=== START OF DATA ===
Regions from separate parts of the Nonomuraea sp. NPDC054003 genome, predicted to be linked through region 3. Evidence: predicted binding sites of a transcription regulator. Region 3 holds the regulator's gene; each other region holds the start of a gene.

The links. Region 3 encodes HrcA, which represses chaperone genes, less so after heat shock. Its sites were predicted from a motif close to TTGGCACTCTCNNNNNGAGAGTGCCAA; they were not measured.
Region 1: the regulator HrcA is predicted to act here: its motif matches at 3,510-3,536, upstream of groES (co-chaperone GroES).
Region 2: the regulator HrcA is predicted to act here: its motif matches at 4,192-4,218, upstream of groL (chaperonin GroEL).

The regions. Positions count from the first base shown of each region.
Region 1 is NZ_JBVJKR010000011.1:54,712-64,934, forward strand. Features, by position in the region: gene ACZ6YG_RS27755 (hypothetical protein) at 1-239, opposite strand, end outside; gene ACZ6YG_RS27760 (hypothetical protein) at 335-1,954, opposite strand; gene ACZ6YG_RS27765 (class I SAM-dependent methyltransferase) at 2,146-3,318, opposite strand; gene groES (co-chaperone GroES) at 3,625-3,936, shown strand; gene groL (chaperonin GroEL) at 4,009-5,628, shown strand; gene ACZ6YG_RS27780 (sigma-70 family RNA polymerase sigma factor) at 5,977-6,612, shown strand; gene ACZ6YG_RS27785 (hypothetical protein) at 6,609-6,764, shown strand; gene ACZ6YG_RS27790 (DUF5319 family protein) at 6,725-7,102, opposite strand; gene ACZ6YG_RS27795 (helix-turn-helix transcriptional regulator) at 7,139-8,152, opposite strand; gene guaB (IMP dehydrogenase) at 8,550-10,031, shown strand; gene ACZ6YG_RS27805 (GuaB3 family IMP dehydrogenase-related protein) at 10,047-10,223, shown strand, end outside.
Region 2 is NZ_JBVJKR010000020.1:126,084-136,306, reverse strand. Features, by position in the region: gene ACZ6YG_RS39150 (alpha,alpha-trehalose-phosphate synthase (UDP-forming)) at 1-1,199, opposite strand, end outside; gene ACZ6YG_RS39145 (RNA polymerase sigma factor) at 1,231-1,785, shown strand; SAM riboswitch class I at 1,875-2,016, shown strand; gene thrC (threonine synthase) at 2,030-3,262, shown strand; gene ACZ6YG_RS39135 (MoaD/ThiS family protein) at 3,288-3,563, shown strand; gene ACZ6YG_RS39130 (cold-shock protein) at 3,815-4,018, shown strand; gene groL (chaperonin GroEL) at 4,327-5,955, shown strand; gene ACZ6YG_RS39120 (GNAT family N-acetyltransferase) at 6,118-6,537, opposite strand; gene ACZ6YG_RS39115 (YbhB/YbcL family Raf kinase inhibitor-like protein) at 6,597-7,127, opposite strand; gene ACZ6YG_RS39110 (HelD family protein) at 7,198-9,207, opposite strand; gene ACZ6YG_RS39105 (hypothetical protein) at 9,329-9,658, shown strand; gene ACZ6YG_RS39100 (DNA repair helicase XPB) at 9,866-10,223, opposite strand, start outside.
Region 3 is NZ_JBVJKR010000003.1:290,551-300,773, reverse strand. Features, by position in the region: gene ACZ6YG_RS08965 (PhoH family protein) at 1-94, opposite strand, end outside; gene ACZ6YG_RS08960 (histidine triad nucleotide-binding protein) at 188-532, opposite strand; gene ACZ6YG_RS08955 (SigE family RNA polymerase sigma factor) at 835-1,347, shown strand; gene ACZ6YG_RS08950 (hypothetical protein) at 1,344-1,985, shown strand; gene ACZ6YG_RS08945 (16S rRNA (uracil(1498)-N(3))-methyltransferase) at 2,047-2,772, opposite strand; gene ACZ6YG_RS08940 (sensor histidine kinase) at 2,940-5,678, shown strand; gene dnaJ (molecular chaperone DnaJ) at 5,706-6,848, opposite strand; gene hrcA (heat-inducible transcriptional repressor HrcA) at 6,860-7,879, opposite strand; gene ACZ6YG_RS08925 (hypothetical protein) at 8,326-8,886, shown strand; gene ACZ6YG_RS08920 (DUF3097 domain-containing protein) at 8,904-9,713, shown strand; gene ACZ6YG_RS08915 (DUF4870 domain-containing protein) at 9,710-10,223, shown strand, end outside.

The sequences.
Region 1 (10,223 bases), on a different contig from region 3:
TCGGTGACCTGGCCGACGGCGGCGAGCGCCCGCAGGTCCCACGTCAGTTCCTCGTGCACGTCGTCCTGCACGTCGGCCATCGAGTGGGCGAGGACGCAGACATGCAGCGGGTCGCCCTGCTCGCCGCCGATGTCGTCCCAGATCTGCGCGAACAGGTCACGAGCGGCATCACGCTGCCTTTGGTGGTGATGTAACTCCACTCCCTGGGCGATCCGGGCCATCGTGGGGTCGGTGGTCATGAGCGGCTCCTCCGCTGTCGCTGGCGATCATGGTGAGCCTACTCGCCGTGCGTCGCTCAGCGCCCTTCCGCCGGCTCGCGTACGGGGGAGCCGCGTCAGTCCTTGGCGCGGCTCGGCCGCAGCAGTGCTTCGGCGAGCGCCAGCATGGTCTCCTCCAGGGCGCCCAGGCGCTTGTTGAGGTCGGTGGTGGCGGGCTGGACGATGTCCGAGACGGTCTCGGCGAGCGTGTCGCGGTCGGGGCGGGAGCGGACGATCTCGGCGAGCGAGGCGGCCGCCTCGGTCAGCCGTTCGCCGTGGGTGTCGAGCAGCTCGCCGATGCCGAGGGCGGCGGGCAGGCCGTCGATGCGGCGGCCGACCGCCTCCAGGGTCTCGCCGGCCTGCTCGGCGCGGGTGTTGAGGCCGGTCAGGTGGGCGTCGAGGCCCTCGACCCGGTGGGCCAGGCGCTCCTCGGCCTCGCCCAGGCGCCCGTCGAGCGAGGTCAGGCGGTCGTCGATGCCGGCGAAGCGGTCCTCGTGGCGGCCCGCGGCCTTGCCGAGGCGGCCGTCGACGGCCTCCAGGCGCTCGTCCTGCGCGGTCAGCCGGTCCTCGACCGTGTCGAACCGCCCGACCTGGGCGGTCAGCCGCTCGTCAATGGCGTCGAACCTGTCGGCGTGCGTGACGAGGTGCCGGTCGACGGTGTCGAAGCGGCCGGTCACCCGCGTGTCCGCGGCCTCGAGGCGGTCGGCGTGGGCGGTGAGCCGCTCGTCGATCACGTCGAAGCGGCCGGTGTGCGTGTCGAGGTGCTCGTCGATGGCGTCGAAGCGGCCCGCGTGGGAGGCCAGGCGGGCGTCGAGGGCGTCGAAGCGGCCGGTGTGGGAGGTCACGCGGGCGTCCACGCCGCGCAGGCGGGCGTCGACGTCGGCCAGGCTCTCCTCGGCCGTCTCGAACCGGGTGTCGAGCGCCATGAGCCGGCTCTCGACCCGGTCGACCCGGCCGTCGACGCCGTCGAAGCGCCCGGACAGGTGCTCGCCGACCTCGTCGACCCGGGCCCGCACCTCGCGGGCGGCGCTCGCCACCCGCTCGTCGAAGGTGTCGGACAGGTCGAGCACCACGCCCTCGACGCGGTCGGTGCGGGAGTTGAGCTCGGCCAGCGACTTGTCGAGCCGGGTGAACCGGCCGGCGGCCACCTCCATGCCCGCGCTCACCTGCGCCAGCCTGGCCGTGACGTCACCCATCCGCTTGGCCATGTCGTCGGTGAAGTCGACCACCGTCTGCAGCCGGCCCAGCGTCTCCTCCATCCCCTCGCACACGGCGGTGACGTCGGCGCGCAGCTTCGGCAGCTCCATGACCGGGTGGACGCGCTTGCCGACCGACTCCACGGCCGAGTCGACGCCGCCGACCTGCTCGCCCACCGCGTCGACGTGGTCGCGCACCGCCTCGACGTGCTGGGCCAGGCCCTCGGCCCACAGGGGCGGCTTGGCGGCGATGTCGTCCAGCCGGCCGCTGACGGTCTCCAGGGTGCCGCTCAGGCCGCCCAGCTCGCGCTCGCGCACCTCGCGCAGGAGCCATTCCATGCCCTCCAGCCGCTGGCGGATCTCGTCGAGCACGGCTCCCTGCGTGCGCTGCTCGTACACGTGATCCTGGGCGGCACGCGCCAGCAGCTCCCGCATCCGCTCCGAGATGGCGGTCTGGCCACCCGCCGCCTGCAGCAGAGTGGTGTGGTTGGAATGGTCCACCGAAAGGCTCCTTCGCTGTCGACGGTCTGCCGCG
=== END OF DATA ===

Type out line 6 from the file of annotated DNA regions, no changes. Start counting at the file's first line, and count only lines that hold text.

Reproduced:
Region 1 is NZ_JBVJKR010000011.1:54,712-64,934, forward strand. Features, by position in the region: gene ACZ6YG_RS27755 (hypothetical protein) at 1-239, opposite strand, end outside; gene ACZ6YG_RS27760 (hypothetical protein) at 335-1,954, opposite strand; gene ACZ6YG_RS27765 (class I SAM-dependent methyltransferase) at 2,146-3,318, opposite strand; gene groES (co-chaperone GroES) at 3,625-3,936, shown strand; gene groL (chaperonin GroEL) at 4,009-5,628, shown strand; gene ACZ6YG_RS27780 (sigma-70 family RNA polymerase sigma factor) at 5,977-6,612, shown strand; gene ACZ6YG_RS27785 (hypothetical protein) at 6,609-6,764, shown strand; gene ACZ6YG_RS27790 (DUF5319 family protein) at 6,725-7,102, opposite strand; gene ACZ6YG_RS27795 (helix-turn-helix transcriptional regulator) at 7,139-8,152, opposite strand; gene guaB (IMP dehydrogenase) at 8,550-10,031, shown strand; gene ACZ6YG_RS27805 (GuaB3 family IMP dehydrogenase-related protein) at 10,047-10,223, shown strand, end outside.